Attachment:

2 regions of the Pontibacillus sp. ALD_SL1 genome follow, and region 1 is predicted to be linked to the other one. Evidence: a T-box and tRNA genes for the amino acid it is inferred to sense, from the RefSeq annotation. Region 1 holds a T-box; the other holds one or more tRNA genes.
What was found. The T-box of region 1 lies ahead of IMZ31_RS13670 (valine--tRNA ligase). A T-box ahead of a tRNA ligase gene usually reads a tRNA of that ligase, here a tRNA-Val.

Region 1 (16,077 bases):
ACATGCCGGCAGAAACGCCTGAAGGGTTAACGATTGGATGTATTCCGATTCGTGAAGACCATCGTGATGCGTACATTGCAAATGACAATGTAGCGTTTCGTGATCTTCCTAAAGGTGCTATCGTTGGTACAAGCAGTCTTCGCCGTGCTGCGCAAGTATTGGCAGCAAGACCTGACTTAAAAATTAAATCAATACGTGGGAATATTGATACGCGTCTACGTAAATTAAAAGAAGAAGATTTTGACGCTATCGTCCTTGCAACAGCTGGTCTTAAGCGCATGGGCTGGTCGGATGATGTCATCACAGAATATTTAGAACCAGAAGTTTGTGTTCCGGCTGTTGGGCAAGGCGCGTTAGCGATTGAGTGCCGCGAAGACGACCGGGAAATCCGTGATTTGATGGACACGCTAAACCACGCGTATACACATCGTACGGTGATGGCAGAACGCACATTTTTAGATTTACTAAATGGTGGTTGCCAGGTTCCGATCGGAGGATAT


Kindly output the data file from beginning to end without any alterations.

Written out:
2 regions of the Pontibacillus sp. ALD_SL1 genome follow, and region 1 is predicted to be linked to the other one. Evidence: a T-box and tRNA genes for the amino acid it is inferred to sense, from the RefSeq annotation. Region 1 holds a T-box; the other holds one or more tRNA genes.
What was found. The T-box of region 1 lies ahead of IMZ31_RS13670 (valine--tRNA ligase). A T-box ahead of a tRNA ligase gene usually reads a tRNA of that ligase, here a tRNA-Val.

Region 1 (16,077 bases):
ACATGCCGGCAGAAACGCCTGAAGGGTTAACGATTGGATGTATTCCGATTCGTGAAGACCATCGTGATGCGTACATTGCAAATGACAATGTAGCGTTTCGTGATCTTCCTAAAGGTGCTATCGTTGGTACAAGCAGTCTTCGCCGTGCTGCGCAAGTATTGGCAGCAAGACCTGACTTAAAAATTAAATCAATACGTGGGAATATTGATACGCGTCTACGTAAATTAAAAGAAGAAGATTTTGACGCTATCGTCCTTGCAACAGCTGGTCTTAAGCGCATGGGCTGGTCGGATGATGTCATCACAGAATATTTAGAACCAGAAGTTTGTGTTCCGGCTGTTGGGCAAGGCGCGTTAGCGATTGAGTGCCGCGAAGACGACCGGGAAATCCGTGATTTGATGGACACGCTAAACCACGCGTATACACATCGTACGGTGATGGCAGAACGCACATTTTTAGATTTACTAAATGGTGGTTGCCAGGTTCCGATCGGAGGATAT